In our last post (part 1 of 2), we dove into Facebook timeline privacy and security, prompted by the universal imposition of the timeline view that is currently under way on the world’s largest social network. In this second part, we continue reviewing our Facebook timeline from other people’s perspective, using a tool called View As :
You access the View As tool via the gear wheel icon below your cover photo, as described in this help screen:
Notice the context menu for this as well. Here, we find a way to take a look at how things might appear to a friend, coworker, or whomever. This is a nice sanity check to see if all your content has the viewing audience you would prefer, in other words, yet another way to make sure you have the right audience for your content.
Next we look at how past items are displayed. We are told:
Notice that items in the past have been essentially frozen in the context they were when originally posted. It’s still worth using the View As feature to double-check and see if everything is as you expect from other people’s point-of-view: better safe than sorry.
If you decide you want to restrict all your past items to only friends, there’s a way to do that:
So you could ratchet down items that you no longer want to be publicly visible, items that you should consider reviewing anyway. If, however, you have a mix of content, some that you want to be shared to a wider audience, using this feature is irreversible, so ratchet down wisely. On the other hand, you can review your past items and set their context individually. Still, if you want a quick way to restrict visibility, this tool will help you keep things much more private.
If you want to restrict who can see your list of friends, there are tips on how to do that:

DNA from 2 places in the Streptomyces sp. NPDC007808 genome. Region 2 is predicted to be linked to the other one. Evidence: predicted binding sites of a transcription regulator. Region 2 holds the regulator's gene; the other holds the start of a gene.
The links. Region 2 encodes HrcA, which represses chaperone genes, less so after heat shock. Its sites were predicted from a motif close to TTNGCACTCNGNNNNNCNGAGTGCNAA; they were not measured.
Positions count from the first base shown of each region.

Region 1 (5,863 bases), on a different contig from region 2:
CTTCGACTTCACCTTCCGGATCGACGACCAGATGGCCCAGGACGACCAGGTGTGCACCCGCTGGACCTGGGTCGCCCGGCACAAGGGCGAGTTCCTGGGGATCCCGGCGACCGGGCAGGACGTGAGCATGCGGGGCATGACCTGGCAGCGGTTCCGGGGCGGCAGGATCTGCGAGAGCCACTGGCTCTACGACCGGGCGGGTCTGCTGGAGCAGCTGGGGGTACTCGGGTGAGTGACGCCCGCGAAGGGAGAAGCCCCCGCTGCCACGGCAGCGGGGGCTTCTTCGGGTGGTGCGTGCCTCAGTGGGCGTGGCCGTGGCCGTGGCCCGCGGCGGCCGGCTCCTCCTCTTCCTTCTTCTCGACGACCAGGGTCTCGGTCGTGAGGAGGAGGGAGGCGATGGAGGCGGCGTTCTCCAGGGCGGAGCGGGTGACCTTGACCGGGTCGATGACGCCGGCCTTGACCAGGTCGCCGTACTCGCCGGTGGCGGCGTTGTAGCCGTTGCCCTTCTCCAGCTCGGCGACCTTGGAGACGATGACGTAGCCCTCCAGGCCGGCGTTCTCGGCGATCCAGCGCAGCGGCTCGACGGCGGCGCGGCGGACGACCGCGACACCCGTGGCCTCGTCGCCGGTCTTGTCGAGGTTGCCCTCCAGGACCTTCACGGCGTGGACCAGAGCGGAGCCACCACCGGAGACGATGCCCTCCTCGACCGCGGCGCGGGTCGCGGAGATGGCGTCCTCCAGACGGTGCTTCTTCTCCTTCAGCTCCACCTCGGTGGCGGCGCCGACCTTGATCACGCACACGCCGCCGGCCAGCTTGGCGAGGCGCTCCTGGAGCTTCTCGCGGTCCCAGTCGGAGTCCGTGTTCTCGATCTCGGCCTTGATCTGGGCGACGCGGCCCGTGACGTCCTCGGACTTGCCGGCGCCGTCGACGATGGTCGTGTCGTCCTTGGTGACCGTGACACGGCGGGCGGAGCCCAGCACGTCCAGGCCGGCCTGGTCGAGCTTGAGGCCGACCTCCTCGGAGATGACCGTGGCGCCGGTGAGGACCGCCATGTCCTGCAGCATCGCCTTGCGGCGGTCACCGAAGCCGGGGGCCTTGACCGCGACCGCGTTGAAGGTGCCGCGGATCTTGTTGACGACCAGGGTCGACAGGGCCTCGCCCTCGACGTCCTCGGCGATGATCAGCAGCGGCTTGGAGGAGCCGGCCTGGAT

Here, it’s a good idea to think about restricting visibility into your list of Friends, especially if you have Friends who really aren’t interested in sharing their friend preferences widely. Here, the adage that you are known by the company you keep can turn into a valuable tool for those trying to evaluate you in terms of whom you know, for better or worse. Regardless of viewers’ intentions, in terms of privacy, less is more, so you might want to restrict this.
Suppose you have certain circles of friends that you don’t fully trust to resist post unsavory items on your timeline, here’s how you control that:
By setting this feature to No One , you severely restrict the ability of less-than-honorable would-be posters from upsetting your timeline. Note also the ability to restrict them from seeing your posts at all:
This is a still further way of restricting their visibility, which may apply, depending on your situation.
As you can see, understanding the context of your timeline can seem a bit daunting. But remember, having your private information accidentally creep out onto the Internet can often mean you won’t get it back, which is much tougher to live with, so it may pay to take the time to set your Timeline sharing as you would like it. And remember, if you really want privacy, either ratchet down some of the settings as described above, or better yet, don’t post things you don’t want to be visible in the first place. There are many examples of people losing jobs and opportunities, or messing up relationships in significant ways, by missing a setting or two on Facebook content sharing, so don’t let it happen to you, it’s much more painful and tough to fix after the fact.
Author Cameron Camp, We Live Security